Pewabic Pottery

Photo of house with tall chimney.
Pewabic Pottery, Detroit

Photo by Andrew Jameson, CC BY-SA 3.0,

Quick Facts
10125 E Jefferson St., Detroit, MI
Pewabic Pottery is nationally known for producing a spectacular iridescent glaze.
National Historic Landmark

Pewabic Pottery, a pottery studio, was established in 1903 by ceramic artist Mary Chase Perry. Pewabic is a Chippewa Indian term that means "clay with a copper color." Concerned with raising the artistic standards of American ceramicists and influenced by the Arts and Crafts movement, Perry enjoyed designing pottery pieces in simple shapes and used spectacular irridescent glazes in rose, green, gold, purple, and copper. She was known for her early china painting work and brought her studio national fame by innovating an unusual iridescent glaze.

Born in Michigan’s Upper Peninsula in 1867, Perry was interested in art from a young age. As a child she painted eggshells and fabrics and even sold ornately decorated Christmas cards. After attending art school, Mary Chase Perry partnered with Horace Caulkins, inventor of high heat kilns. He had developed a new kiln that fired pottery at very high temperatures. Using this kiln, Perry experimented with clay glazes, eventually creating the signature iridescent glaze associated with Pewabic Pottery.

This type of pottery quickly became popular, and many Detroit residents and businesses placed orders for pottery pieces and iridescent tiles. Partners in business, Perry worked as the chief artist while Caulkins managed the business side. Under Perry's leadership, Pewabic Pottery gained national recognition for its iridescent glazes, as well as for its production of architectural tiles that were installed in such buildings as the Guardian Building and the Detroit Institute of Art.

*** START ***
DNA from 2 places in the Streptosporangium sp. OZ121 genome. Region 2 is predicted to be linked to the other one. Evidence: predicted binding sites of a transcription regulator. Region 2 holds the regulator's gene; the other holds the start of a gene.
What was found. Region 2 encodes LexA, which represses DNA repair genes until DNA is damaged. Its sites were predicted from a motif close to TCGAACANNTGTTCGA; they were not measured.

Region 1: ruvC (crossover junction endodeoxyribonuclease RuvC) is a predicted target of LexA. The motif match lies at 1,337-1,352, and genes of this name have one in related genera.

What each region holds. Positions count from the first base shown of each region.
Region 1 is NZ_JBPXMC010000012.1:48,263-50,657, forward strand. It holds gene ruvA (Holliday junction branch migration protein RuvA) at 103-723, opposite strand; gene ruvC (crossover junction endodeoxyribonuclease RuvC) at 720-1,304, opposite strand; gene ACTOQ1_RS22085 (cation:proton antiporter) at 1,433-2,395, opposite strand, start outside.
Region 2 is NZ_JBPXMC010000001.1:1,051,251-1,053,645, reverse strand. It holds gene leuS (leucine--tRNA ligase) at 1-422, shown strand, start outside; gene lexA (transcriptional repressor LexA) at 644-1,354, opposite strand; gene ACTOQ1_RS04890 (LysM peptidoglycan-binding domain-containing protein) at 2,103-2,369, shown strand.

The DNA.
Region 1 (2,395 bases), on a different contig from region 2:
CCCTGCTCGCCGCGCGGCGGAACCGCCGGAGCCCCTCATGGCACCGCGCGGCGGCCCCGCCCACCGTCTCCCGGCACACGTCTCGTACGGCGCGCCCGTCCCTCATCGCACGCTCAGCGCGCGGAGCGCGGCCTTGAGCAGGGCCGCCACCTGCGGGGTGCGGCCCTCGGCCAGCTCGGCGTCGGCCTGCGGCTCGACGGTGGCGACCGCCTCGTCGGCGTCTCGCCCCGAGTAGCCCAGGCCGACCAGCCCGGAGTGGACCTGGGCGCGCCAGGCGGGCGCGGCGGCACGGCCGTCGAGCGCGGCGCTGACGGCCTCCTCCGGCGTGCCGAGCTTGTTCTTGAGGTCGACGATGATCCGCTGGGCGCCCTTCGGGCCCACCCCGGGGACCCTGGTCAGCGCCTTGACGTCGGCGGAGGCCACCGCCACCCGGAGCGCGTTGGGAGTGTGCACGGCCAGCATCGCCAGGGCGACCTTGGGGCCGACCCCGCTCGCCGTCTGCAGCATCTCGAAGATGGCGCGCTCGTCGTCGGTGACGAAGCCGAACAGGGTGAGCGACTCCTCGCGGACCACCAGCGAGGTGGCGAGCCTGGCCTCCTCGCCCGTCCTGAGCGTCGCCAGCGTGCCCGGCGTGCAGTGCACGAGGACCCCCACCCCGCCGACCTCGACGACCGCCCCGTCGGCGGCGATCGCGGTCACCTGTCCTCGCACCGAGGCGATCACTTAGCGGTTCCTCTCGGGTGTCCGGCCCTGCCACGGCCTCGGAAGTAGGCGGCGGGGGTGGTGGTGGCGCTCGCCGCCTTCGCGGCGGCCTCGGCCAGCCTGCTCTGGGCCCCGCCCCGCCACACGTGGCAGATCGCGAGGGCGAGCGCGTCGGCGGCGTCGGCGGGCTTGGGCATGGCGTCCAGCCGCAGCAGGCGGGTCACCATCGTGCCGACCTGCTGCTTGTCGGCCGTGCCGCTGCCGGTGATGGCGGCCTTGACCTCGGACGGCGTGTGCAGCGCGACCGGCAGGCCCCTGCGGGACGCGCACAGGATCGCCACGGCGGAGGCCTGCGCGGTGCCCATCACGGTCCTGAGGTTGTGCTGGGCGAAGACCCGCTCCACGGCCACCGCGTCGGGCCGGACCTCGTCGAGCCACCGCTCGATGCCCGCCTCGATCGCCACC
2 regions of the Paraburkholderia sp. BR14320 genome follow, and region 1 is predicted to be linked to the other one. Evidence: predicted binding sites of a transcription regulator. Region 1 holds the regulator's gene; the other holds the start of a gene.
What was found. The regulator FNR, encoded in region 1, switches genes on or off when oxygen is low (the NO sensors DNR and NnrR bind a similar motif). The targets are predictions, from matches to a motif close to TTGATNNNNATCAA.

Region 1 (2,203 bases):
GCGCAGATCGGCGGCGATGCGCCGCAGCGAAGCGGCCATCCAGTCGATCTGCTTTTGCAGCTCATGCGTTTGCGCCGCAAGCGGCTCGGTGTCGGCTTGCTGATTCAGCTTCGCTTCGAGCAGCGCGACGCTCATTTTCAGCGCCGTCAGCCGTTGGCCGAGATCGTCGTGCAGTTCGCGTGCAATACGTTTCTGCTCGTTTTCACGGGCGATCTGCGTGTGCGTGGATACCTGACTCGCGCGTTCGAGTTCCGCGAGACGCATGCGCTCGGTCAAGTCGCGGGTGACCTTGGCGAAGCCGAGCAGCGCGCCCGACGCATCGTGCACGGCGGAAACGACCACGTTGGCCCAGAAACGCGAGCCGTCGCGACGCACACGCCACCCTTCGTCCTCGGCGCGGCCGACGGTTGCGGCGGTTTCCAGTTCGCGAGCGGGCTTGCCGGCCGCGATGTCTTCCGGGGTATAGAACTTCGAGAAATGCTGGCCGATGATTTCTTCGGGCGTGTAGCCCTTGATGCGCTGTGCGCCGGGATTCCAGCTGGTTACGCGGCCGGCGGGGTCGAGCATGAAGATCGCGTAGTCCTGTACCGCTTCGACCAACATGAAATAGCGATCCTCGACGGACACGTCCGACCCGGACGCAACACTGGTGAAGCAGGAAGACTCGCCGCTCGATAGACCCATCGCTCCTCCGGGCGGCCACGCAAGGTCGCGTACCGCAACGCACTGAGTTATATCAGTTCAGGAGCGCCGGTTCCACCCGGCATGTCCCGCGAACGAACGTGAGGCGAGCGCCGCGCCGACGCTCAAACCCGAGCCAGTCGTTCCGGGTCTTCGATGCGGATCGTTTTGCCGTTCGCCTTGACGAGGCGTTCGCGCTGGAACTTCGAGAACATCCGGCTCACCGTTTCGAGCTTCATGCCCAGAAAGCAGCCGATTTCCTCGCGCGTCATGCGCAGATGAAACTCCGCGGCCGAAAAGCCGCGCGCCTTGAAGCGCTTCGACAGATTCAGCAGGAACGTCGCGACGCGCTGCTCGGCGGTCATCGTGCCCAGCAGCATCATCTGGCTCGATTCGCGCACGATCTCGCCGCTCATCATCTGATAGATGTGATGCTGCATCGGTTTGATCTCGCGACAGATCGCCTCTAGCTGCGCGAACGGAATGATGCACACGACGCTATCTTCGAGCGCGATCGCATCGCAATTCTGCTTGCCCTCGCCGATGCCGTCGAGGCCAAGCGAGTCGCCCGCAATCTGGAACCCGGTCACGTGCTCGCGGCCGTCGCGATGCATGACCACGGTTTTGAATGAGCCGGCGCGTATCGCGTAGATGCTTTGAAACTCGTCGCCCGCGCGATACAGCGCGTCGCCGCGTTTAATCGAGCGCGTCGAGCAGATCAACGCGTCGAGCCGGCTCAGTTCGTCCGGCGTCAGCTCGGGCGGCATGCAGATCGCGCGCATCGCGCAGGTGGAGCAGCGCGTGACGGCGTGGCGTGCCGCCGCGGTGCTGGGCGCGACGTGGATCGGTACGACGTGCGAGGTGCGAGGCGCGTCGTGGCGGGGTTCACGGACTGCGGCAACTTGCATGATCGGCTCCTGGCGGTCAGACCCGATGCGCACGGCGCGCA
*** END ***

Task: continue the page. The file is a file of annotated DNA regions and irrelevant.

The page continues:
As the popularity of Pewabic Pottery grew, Perry and Caulkins needed a larger workspace. In 1907, they hired Frank D. Baldwin and William B. Stratton to build the Pewabic Pottery studio. The men were two of the most influential architects in Detroit during the early twentieth century. Mary Chase Perry and William Stratton later married in 1917.

The Pewabic Pottery building has changed little since its construction and the original cabinets, tables, clay-making machine, and dumbwaiter are still in use today by the ceramists of the Pewabic Society. The studio was designated a National Historic Landmark in 1991.

Discover more history and culture by visiting the Detroit travel itinerary.

Select Sources:
Gibson, Arthur Hopkins. Artists of Early Michigan: A Biographical Dictionary of Artists Native to or Active in Michigan, 1701-1900. Detroit, Michigan: Wayne State University Press, 1975.   

Miller, Page Putnam. Landmarks of American Women’s History. Oxford University Press, 2004.

Pewabic Pottery National Register Listing:

Last updated: August 30, 2020